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Candace Robb has read and researched medieval history for many years, having studied for a Ph.D. in Medieval and Anglo-Saxon Literature. She divides her time between Seattle and the UK, frequently spending time in Scotland and York to research her books.

York is very close to my own home and many of the places mentioned in the Owen Archer books are still there to be seen and of course Archbishop John Thorseby is mentioned in the records of York Minster. All this adds spice for me and helps me to picture the time and events that took place. This is the fourth novel in what is proving to be a captivating series.

The year is 1369. Edward is King of England and the much loved Queen Phillippa lies dying at Windsor. Night on 200 miles north in the city of York the harvest has failed and the plague has returned. In the heavy atmosphere and the fear from the plague superstition grips the citizen of York. Rumours are spreading that the spate of deaths at St. Leonard's hospital are no accident.

Several of the "corrodians," elderly people who have paid a sum of money to the hospital to care for them until their death have died in suspicious circumstances. There has also been a number of thefts from the hospital. Sir Richard de Ravenser, master of the Hospital is well aware than a scandal could ruin the hospital and his own reputation also.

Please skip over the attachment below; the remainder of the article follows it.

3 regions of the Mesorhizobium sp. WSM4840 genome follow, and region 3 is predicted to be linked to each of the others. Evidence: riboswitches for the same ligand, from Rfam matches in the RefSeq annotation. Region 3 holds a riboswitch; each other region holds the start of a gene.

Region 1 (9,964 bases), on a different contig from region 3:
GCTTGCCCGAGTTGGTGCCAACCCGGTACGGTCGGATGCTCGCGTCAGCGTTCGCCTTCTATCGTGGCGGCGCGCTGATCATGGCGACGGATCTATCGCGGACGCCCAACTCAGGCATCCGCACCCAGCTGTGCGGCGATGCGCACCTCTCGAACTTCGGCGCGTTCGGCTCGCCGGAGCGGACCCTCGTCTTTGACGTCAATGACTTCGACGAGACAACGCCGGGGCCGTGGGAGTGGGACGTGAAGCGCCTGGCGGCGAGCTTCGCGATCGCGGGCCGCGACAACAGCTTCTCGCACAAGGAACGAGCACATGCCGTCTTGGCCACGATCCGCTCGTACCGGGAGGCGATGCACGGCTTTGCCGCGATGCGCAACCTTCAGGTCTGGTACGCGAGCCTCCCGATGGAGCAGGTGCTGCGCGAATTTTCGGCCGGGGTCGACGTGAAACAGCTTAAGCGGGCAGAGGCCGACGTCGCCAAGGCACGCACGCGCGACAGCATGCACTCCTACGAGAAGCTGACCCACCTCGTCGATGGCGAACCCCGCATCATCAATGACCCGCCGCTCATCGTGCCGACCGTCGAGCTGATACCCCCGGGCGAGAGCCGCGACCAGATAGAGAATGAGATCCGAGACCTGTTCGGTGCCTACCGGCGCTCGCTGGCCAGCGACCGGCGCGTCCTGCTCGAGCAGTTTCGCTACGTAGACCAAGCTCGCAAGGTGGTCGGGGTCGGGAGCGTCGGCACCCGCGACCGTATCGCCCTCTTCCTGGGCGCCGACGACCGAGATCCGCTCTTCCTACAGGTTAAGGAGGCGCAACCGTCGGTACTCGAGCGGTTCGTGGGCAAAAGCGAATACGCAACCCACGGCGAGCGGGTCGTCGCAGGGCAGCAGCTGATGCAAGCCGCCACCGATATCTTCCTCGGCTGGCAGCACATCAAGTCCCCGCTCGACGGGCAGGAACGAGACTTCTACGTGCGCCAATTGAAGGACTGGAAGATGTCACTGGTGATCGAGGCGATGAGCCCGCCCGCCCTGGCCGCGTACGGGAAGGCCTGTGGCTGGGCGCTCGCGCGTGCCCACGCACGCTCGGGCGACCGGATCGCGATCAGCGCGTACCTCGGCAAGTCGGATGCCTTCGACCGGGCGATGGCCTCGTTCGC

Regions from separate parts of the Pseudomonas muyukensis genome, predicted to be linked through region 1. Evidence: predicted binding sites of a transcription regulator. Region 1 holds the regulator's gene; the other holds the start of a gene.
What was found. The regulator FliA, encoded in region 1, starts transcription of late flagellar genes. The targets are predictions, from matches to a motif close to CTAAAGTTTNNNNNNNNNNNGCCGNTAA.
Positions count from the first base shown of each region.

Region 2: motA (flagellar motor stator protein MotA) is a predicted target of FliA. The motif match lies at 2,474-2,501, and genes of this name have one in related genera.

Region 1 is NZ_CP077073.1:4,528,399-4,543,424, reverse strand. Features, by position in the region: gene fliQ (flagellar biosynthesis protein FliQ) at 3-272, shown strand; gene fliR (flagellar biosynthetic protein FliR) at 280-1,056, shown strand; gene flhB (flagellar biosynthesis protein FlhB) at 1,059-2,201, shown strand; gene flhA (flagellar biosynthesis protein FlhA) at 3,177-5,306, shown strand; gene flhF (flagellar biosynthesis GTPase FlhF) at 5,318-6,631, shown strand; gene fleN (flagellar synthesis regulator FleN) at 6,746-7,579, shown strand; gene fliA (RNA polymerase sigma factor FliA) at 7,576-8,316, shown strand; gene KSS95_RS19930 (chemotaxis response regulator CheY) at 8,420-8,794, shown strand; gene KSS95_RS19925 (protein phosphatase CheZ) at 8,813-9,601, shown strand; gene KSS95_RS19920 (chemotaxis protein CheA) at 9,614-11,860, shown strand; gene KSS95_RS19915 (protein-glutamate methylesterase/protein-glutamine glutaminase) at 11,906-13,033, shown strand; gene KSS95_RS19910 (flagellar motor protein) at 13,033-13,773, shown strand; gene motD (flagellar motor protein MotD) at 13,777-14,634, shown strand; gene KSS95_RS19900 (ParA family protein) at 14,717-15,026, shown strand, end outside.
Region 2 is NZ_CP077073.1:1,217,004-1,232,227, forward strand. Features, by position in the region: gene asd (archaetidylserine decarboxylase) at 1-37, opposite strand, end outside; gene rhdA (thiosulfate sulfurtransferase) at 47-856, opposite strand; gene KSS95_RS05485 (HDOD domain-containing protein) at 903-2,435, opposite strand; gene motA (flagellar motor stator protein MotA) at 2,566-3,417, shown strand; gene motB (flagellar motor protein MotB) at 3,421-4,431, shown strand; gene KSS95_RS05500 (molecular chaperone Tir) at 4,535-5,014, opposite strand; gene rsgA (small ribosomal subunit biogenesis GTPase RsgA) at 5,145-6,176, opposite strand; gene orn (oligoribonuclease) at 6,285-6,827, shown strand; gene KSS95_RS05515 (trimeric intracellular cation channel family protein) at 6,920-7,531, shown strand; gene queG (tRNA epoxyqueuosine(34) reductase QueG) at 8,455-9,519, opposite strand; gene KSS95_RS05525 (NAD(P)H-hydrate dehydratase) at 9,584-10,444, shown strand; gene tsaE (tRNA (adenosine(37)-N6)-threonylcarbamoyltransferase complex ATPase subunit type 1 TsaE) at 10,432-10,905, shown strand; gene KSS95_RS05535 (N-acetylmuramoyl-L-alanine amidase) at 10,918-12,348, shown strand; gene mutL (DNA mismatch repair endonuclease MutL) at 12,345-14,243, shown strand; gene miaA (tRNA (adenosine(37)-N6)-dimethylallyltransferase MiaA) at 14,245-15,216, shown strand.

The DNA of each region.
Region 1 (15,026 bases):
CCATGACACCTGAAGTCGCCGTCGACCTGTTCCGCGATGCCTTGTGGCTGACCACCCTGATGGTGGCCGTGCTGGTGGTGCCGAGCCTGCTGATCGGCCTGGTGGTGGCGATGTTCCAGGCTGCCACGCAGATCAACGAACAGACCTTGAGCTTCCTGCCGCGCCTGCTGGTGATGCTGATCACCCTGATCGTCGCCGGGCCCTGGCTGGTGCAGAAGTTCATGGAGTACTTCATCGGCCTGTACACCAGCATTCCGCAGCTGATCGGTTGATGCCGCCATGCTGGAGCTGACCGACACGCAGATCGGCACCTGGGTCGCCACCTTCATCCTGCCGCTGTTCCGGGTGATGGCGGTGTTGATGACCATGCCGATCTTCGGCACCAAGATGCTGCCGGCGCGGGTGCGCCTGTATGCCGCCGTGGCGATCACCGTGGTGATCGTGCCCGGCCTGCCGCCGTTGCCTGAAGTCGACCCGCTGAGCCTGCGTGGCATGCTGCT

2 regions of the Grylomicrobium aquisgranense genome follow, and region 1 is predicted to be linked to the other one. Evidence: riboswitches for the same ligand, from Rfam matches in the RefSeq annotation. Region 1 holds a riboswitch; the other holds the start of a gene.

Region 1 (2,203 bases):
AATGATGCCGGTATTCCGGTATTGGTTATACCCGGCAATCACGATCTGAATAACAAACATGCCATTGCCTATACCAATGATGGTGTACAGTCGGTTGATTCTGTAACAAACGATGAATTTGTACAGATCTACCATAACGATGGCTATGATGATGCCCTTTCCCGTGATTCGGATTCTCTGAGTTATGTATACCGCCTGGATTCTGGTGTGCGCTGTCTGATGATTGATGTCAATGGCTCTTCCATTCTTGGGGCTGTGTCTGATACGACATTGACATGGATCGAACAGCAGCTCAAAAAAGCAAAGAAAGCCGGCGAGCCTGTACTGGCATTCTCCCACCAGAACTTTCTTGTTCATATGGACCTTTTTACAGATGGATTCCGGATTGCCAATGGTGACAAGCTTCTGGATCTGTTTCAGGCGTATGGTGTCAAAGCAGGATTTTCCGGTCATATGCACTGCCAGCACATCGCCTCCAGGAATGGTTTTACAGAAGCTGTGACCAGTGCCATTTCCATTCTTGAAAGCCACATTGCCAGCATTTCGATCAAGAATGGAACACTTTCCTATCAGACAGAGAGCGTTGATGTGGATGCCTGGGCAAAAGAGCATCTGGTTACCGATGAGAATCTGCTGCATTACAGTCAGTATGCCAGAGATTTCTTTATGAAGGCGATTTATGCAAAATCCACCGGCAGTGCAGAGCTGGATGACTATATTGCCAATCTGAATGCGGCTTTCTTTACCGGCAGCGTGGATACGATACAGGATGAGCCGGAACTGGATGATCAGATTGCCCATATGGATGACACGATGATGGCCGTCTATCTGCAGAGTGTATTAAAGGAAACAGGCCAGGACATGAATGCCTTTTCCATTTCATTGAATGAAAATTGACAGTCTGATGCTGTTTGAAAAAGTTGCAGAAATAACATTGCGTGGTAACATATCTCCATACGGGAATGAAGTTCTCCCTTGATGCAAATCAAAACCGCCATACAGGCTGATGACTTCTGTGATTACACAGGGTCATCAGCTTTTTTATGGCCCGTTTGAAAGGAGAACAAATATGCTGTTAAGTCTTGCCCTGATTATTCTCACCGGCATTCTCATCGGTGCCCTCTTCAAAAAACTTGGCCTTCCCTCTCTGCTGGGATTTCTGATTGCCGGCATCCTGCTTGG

Anxious to get to the bottom of the matter he calls on the services of Owen Archer, a man who is gaining a reputation as a solver of mysteries. Owen is unwilling to get involved as he has his hands full helping his wife in her apothecary shop, which is being besieged daily by the people of the city seeking cures and preventatives to keep them free of the plague.
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Candace Robb has read and researched medieval history for many years, having studied for a Ph.D. in Medieval and Anglo-Saxon Literature. She divides her time between Seattle and the UK, frequently spending time in Scotland and York to research her books.

York is very close to my own home and many of the places mentioned in the Owen Archer books are still there to be seen and of course Archbishop John Thorseby is mentioned in the records of York Minster. All this adds spice for me and helps me to picture the time and events that took place. This is the fourth novel in what is proving to be a captivating series.

The year is 1369. Edward is King of England and the much loved Queen Phillippa lies dying at Windsor. Night on 200 miles north in the city of York the harvest has failed and the plague has returned. In the heavy atmosphere and the fear from the plague superstition grips the citizen of York. Rumours are spreading that the spate of deaths at St. Leonard's hospital are no accident.

Several of the "corrodians," elderly people who have paid a sum of money to the hospital to care for them until their death have died in suspicious circumstances. There has also been a number of thefts from the hospital. Sir Richard de Ravenser, master of the Hospital is well aware than a scandal could ruin the hospital and his own reputation also.

Anxious to get to the bottom of the matter he calls on the services of Owen Archer, a man who is gaining a reputation as a solver of mysteries. Owen is unwilling to get involved as he has his hands full helping his wife in her apothecary shop, which is being besieged daily by the people of the city seeking cures and preventatives to keep them free of the plague.